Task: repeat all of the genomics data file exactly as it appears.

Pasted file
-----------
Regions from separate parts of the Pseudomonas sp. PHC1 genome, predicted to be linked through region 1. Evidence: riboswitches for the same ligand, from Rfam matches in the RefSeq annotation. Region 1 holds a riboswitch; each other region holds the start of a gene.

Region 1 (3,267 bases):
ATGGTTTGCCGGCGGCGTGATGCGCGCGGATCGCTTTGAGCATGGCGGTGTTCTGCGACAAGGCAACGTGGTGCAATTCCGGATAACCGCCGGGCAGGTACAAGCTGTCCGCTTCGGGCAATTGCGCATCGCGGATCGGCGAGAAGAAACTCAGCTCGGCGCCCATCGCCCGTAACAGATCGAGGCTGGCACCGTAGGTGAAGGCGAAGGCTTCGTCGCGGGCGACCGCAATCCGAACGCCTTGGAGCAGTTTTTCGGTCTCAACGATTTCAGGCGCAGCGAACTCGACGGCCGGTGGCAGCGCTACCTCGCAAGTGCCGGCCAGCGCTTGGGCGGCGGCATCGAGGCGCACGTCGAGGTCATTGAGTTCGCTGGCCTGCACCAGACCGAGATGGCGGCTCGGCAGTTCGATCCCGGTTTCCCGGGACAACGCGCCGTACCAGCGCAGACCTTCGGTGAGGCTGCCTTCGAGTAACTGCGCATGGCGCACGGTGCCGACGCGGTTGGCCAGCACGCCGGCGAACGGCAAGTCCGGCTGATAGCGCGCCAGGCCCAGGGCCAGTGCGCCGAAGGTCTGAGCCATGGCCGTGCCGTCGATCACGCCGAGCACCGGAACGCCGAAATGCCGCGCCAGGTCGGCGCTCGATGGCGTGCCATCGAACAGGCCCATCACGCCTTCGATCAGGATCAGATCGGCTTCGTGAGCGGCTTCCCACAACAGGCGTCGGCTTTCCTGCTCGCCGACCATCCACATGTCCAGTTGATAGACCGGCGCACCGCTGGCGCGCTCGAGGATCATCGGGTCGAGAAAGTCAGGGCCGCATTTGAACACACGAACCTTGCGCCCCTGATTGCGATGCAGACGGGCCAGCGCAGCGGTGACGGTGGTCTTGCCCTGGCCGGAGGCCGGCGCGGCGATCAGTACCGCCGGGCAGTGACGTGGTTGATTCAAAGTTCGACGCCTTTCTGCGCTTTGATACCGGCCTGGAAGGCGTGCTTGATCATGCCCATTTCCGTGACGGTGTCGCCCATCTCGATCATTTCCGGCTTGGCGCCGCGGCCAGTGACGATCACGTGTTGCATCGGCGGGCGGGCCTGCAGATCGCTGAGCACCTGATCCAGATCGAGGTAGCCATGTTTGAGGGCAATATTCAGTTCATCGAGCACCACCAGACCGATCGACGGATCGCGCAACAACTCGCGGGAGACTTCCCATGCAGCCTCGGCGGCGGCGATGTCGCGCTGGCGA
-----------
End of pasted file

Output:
Regions from separate parts of the Pseudomonas sp. PHC1 genome, predicted to be linked through region 1. Evidence: riboswitches for the same ligand, from Rfam matches in the RefSeq annotation. Region 1 holds a riboswitch; each other region holds the start of a gene.

Region 1 (3,267 bases):
ATGGTTTGCCGGCGGCGTGATGCGCGCGGATCGCTTTGAGCATGGCGGTGTTCTGCGACAAGGCAACGTGGTGCAATTCCGGATAACCGCCGGGCAGGTACAAGCTGTCCGCTTCGGGCAATTGCGCATCGCGGATCGGCGAGAAGAAACTCAGCTCGGCGCCCATCGCCCGTAACAGATCGAGGCTGGCACCGTAGGTGAAGGCGAAGGCTTCGTCGCGGGCGACCGCAATCCGAACGCCTTGGAGCAGTTTTTCGGTCTCAACGATTTCAGGCGCAGCGAACTCGACGGCCGGTGGCAGCGCTACCTCGCAAGTGCCGGCCAGCGCTTGGGCGGCGGCATCGAGGCGCACGTCGAGGTCATTGAGTTCGCTGGCCTGCACCAGACCGAGATGGCGGCTCGGCAGTTCGATCCCGGTTTCCCGGGACAACGCGCCGTACCAGCGCAGACCTTCGGTGAGGCTGCCTTCGAGTAACTGCGCATGGCGCACGGTGCCGACGCGGTTGGCCAGCACGCCGGCGAACGGCAAGTCCGGCTGATAGCGCGCCAGGCCCAGGGCCAGTGCGCCGAAGGTCTGAGCCATGGCCGTGCCGTCGATCACGCCGAGCACCGGAACGCCGAAATGCCGCGCCAGGTCGGCGCTCGATGGCGTGCCATCGAACAGGCCCATCACGCCTTCGATCAGGATCAGATCGGCTTCGTGAGCGGCTTCCCACAACAGGCGTCGGCTTTCCTGCTCGCCGACCATCCACATGTCCAGTTGATAGACCGGCGCACCGCTGGCGCGCTCGAGGATCATCGGGTCGAGAAAGTCAGGGCCGCATTTGAACACACGAACCTTGCGCCCCTGATTGCGATGCAGACGGGCCAGCGCAGCGGTGACGGTGGTCTTGCCCTGGCCGGAGGCCGGCGCGGCGATCAGTACCGCCGGGCAGTGACGTGGTTGATTCAAAGTTCGACGCCTTTCTGCGCTTTGATACCGGCCTGGAAGGCGTGCTTGATCATGCCCATTTCCGTGACGGTGTCGCCCATCTCGATCATTTCCGGCTTGGCGCCGCGGCCAGTGACGATCACGTGTTGCATCGGCGGGCGGGCCTGCAGATCGCTGAGCACCTGATCCAGATCGAGGTAGCCATGTTTGAGGGCAATATTCAGTTCATCGAGCACCACCAGACCGATCGACGGATCGCGCAACAACTCGCGGGAGACTTCCCATGCAGCCTCGGCGGCGGCGATGTCGCGCTGGCGA